Using 3 independent predictor variables, 4 distinct and reliable patterns developed for functional recovery trajectories after a first episode of psychosis, according to a study published in Schizophrenia Research.
Researchers used the K-means cluster modeling for longitudinal data 3D algorithm to assess functional outcome trajectories using the variables of positive symptoms, negative symptoms, and neurological examination abnormalities of patients after a first episode of psychosis. Using data from The Pittsburgh First Episode of Psychosis Longitudinal Cohort Study, patients who met the DSM-IV criteria for a psychotic disorder who were not previously treated for psychosis were included in this study. Social-demographic characteristics, clinical evaluations, illness severity, positive and negative symptoms, general psychopathology symptoms, depression, personality assessments, executive function, neurological examination abnormalities, and neurological “soft” signs were evaluated at baseline, 4 to 8 weeks, 6 months, and 12 months.
Of the 129 patients included in this study, 46 were women, 76 were white, 82 were diagnosed with schizophrenia, and 47 were diagnosed with nonschizophrenia psychoses. The best fit solution included 4 trajectories:
- poor outcome by having severe symptoms at baseline and poor functional recovery,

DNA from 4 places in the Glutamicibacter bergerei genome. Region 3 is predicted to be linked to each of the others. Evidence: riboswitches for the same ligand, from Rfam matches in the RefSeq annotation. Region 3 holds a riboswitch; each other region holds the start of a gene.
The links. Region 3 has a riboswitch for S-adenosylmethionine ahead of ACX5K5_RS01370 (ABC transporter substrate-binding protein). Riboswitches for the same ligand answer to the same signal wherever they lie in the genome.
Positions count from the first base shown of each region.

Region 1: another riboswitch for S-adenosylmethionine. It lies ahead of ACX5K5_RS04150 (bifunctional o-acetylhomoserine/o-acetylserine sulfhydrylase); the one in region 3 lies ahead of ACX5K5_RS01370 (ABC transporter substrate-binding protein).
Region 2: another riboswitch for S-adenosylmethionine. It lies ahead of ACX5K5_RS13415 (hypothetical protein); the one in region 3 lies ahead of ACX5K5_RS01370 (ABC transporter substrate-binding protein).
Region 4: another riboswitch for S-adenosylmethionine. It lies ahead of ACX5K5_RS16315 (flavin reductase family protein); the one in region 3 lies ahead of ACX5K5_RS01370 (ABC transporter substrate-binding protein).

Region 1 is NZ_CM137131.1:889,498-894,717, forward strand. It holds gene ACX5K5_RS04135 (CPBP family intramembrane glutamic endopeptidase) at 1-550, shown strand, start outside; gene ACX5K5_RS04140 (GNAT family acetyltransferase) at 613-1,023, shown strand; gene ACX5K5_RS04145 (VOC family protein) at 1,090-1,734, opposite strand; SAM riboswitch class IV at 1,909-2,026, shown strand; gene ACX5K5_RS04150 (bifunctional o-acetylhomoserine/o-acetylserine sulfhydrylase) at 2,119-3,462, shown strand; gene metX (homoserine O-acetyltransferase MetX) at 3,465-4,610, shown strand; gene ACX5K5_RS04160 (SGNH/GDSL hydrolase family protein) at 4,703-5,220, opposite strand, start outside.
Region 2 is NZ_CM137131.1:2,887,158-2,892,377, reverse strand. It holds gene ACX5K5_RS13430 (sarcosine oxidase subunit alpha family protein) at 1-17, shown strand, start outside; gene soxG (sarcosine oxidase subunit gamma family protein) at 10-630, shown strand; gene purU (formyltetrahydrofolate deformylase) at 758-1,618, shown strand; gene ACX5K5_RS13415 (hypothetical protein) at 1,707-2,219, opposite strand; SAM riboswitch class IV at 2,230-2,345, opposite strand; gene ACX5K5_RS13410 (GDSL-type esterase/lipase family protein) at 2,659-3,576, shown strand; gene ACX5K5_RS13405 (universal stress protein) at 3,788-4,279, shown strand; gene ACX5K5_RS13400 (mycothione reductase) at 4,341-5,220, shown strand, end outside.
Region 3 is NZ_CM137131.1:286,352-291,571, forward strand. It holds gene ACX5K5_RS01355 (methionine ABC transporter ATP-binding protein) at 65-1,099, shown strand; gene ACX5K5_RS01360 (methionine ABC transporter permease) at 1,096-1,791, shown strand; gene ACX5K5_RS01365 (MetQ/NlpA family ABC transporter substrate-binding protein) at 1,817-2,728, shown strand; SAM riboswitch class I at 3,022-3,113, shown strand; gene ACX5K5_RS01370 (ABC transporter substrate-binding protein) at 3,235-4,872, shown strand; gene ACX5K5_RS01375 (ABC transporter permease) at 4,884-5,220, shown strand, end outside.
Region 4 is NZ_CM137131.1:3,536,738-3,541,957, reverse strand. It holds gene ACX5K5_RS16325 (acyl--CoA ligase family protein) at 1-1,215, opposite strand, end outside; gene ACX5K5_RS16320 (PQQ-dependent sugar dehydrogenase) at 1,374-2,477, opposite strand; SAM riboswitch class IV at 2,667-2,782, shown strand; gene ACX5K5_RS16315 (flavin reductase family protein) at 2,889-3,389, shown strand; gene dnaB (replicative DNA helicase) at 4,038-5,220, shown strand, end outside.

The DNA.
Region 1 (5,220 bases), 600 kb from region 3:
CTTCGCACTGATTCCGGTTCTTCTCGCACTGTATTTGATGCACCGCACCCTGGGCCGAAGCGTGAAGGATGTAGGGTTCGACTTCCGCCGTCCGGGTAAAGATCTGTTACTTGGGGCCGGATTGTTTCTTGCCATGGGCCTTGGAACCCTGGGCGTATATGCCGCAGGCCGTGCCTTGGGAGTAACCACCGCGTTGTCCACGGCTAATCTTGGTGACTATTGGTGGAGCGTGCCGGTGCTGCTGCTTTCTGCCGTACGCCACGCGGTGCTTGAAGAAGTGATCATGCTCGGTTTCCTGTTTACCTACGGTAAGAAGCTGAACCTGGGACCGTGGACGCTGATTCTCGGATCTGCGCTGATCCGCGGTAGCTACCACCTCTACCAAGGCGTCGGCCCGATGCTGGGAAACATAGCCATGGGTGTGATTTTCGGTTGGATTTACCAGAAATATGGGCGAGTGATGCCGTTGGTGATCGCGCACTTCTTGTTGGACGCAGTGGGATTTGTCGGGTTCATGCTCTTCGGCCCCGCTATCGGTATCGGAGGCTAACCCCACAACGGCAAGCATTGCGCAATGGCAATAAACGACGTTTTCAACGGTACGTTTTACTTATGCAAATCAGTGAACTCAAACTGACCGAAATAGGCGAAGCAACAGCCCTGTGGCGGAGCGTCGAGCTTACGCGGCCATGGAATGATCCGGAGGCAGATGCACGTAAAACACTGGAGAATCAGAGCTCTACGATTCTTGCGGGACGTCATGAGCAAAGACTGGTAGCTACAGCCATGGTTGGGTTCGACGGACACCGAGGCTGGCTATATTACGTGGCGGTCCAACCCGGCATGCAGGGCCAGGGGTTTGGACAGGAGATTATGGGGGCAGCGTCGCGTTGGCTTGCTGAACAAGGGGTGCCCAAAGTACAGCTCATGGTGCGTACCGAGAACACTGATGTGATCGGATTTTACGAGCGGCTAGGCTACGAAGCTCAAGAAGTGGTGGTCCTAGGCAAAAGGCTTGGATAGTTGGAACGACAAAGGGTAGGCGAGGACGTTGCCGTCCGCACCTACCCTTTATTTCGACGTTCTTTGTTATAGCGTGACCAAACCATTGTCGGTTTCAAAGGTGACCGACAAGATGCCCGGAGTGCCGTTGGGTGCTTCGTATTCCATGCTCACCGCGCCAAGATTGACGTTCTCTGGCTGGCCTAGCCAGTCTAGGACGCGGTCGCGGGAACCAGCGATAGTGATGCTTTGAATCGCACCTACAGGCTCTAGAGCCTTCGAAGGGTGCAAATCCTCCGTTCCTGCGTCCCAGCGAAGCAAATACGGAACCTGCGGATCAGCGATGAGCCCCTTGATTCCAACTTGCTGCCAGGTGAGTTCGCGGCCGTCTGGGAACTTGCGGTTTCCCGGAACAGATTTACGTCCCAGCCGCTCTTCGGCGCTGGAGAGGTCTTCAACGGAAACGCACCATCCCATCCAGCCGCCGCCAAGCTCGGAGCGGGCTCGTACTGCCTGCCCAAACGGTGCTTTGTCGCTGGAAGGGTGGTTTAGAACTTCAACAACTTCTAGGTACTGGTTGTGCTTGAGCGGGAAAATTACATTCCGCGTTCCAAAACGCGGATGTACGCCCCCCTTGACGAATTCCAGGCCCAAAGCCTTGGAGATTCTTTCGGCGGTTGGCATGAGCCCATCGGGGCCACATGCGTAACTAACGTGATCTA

- middle outcome by having moderate symptoms at baseline and a partial functional recovery,
- good outcome by having mild symptoms at baseline and a high functional recovery, and
- catch-up outcome by having severe symptoms at baseline and a good functional recovery.
Patients in the poor outcome category were more often men of an ethnic minority from a low socioeconomic status with personality disorder traits, substance use history, and low executive function and premorbid adjustment. Patients in the catch-up category were more often white women from a higher socioeconomic status with less substance use history and a higher IQ, executive function, and premorbid adjustment. Patients in the good outcome category were more often white women from a higher socioeconomic status with lower psychopathology traits, less substance use history, and a higher IQ and executive function.
Limitations to this study include the relatively short follow-up period with few patients being followed for the entire year, only using baseline characteristics to categorize patients, and not including outside social support and treatment adherence as a contributing factor.
The researchers concluded they were able “to derive distinct, homogeneous clusters of short-term functional outcome trajectories in a sample of patients with [first episode of psychosis],” and these trajectories “can facilitate better characterization of individual longitudinal patterns of functioning recovery.”
Hall MH, Holton KM, Öngür D, Montrose D, Keshavan MS. Longitudinal trajectory of early functional recovery in patients with first episode psychosis [published February 28, 2019]. Schizophr Res. doi: 10.1016/j.schres.2019.02.003